Thursday, July 1, 2010

Editorial board takes a stab at transparency

My name is Forest, Forest Gump and “I may not be a smart man but I know what transparency is” and it ain’t here in River City.

Thursday’s Roanoke Times editorial “Openness and tranparency” presses the two new council members to make good on their campaign promise of transparency and openness. The RTEB hints that the last council made progress in that regard. Phooey!

Council briefings are where most decisions are made. One could even argue voting takes place at briefings. Mayor Bowers makes verbal reference to it not being a vote. It’s just a “consensus” show of hands or grunt of approval – a go-ahead to city administration on a project direction.

“Public input” then follows and citizen’s exiting council chambers mumble “they already had their minds made up.” Imagine that.

Televised briefings were campaign promises in the last election too. After the new council took office the city manager then Burcham brought to council the cost and impediments to televising briefings in the EOC. If you ever wondered what EOC stands for it is the Emergency Operations Center – in case of a terrorist attack or natural disaster <snicker here if you like>.

Council members suggested the city manager look into taping briefings at a minimal hourly rate and have them replayed online. It was never revisited again.

The briefing room (the basement room 159 or EOC) is so crowded at times with television camera tripods and interested citizens you can’t get to the coffee pot <sigh>. Seriously citizens and staff  are bumping into each other. Media are jockeying for seats and shuffling microphones around the table.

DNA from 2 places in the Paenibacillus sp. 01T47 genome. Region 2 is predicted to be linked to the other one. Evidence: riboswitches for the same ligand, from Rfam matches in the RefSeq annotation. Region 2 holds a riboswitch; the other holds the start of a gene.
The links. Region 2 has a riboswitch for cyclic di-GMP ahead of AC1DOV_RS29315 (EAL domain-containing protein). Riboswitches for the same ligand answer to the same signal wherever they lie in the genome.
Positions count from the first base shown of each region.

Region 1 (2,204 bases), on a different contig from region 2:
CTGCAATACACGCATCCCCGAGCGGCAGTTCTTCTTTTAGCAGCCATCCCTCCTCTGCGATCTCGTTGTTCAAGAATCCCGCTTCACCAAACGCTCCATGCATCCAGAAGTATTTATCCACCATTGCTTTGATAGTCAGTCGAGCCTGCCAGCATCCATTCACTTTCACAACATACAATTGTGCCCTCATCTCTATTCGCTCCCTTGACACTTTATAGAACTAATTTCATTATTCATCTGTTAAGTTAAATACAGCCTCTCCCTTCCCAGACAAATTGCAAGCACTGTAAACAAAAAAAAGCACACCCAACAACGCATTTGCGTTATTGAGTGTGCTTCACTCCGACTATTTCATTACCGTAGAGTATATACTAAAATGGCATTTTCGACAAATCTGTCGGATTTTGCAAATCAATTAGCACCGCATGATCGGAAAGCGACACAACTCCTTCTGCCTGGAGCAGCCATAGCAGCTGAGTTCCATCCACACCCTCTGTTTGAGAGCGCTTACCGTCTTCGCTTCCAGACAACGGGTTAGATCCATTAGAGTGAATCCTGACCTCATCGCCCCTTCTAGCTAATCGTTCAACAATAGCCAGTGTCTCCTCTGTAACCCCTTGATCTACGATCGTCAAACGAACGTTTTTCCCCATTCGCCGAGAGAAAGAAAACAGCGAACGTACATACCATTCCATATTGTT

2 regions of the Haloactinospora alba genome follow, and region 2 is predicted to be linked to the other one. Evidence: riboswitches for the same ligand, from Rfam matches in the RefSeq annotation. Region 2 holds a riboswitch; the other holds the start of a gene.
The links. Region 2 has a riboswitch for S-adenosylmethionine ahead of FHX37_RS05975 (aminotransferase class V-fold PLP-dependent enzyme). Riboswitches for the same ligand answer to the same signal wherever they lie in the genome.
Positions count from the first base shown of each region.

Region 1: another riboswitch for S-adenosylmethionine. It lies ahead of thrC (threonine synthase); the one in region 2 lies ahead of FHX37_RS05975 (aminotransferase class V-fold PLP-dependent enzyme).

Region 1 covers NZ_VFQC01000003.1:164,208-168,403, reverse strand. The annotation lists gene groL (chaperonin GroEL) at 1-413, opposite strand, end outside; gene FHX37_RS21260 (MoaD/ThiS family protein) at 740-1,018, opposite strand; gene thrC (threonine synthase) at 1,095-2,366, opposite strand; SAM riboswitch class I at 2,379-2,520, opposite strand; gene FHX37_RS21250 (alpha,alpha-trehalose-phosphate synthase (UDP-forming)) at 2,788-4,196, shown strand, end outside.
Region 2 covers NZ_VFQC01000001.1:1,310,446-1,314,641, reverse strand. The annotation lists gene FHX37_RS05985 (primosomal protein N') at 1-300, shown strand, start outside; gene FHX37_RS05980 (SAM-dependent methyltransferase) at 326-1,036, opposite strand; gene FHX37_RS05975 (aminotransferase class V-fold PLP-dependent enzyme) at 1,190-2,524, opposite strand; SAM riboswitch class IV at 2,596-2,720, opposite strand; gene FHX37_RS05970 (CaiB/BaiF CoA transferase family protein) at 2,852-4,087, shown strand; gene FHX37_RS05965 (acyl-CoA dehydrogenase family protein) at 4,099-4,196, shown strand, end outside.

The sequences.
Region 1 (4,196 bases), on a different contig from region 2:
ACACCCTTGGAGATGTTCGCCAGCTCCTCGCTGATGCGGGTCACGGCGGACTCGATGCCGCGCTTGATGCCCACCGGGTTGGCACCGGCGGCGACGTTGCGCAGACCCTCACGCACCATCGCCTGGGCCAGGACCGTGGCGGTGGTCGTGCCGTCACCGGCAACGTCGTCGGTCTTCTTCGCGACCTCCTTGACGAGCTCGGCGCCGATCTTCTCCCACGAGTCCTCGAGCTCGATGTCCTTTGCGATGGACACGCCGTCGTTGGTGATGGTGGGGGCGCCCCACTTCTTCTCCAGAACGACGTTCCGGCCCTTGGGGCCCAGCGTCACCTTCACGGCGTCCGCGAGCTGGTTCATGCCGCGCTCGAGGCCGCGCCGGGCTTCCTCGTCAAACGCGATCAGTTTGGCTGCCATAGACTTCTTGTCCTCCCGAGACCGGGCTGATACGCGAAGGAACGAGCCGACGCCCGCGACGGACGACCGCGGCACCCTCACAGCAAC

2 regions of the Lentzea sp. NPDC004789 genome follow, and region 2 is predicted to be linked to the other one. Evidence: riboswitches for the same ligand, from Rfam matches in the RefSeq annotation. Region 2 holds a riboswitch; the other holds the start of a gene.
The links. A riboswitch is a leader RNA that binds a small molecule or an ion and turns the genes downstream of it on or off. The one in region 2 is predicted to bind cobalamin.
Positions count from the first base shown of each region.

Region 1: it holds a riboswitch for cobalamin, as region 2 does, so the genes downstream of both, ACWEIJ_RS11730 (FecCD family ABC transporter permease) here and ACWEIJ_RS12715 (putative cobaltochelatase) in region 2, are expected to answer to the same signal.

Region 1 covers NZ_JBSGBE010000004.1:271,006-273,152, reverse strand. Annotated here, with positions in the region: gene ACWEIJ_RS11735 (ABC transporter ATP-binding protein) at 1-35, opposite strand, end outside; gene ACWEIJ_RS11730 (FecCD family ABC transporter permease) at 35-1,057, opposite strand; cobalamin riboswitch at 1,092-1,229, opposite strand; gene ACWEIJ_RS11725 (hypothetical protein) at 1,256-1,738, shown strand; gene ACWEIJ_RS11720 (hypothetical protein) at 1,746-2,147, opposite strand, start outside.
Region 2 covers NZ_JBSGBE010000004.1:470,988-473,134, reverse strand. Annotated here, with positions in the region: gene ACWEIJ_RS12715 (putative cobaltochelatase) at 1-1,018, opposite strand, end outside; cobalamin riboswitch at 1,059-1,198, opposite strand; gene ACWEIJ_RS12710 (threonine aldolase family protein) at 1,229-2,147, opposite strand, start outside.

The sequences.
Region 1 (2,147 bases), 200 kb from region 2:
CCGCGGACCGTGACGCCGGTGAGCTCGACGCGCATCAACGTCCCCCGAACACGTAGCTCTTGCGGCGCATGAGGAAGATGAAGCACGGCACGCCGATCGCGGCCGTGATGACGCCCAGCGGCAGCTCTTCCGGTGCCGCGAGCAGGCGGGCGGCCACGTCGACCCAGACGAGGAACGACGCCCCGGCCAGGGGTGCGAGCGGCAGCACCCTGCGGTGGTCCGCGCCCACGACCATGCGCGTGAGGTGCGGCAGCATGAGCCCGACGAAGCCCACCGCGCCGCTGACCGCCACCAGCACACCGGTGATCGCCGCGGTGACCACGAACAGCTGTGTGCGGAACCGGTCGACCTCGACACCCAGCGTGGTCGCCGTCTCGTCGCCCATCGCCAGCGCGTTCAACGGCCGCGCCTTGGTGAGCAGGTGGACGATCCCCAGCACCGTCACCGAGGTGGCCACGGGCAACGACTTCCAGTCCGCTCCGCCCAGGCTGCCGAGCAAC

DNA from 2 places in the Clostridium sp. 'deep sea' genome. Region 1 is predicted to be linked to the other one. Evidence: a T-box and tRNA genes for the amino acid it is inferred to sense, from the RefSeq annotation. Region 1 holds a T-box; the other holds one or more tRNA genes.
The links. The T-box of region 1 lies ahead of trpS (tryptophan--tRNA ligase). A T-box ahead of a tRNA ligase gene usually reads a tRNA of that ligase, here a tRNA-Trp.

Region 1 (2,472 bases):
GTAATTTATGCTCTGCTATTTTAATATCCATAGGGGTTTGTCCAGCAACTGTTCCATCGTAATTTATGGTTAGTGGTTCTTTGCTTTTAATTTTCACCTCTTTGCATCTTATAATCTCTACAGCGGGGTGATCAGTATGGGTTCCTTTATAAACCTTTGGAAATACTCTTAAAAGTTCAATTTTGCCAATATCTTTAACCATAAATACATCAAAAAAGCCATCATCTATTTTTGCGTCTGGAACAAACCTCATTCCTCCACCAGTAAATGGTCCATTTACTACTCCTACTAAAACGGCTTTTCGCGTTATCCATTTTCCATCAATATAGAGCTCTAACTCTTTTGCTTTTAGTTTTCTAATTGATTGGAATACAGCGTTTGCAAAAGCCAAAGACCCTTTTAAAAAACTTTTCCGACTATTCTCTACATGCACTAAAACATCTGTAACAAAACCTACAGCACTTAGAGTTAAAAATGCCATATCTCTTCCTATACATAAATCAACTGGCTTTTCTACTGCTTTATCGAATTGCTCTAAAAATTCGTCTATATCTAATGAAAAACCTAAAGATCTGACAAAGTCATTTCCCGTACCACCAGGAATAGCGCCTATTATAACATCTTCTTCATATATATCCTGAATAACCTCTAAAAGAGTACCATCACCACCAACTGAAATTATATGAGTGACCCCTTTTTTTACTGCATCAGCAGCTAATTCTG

Mayor Bowers leaned back in his chair so far one time he almost landed in my lap. And if you sit behind Councilman Court Rosen you can read his text messages <pointed sigh>. Cases are being made that text messaging during public meetings is open to FOIA requests. It seems citizens have become suspicious that council members are texting each other regarding agenda items.

Number one on the RTEB transparency list in Thursday’s editorial asked for closed session clarifications. Meaning name the “subject” of closed sessions before closing the door to citizens. Try arguing that point with the city attorney. Bill Hackworth doesn’t agree with the Freedom of Information Act (FOIA). No matter that the Virginia’s FOIA Advisory Council has consistently written opinions to the contrary – the city attorney just doesn’t happen to agree. I’ll try that tact with a judge and see how that works for me.

If the county can do it so can the city.

To end my little tirade let me paraphrase a member of the media. I asked why didn’t he threaten litigation to force FOIA compliance? I’ll never forget – he said, “we have to pick our battles.” If John Q. Public doesn’t care then we don’t care.

He had a point – if no one is clamoring for transparency then the vocal few that identify the FOIA transgressions are whistling in the wind.

I’m going to go pay my $64 dollars now for my FOIA request. I had to argue again about getting an estimate first.

Posted By Valerie Garner

Categories: Commentary

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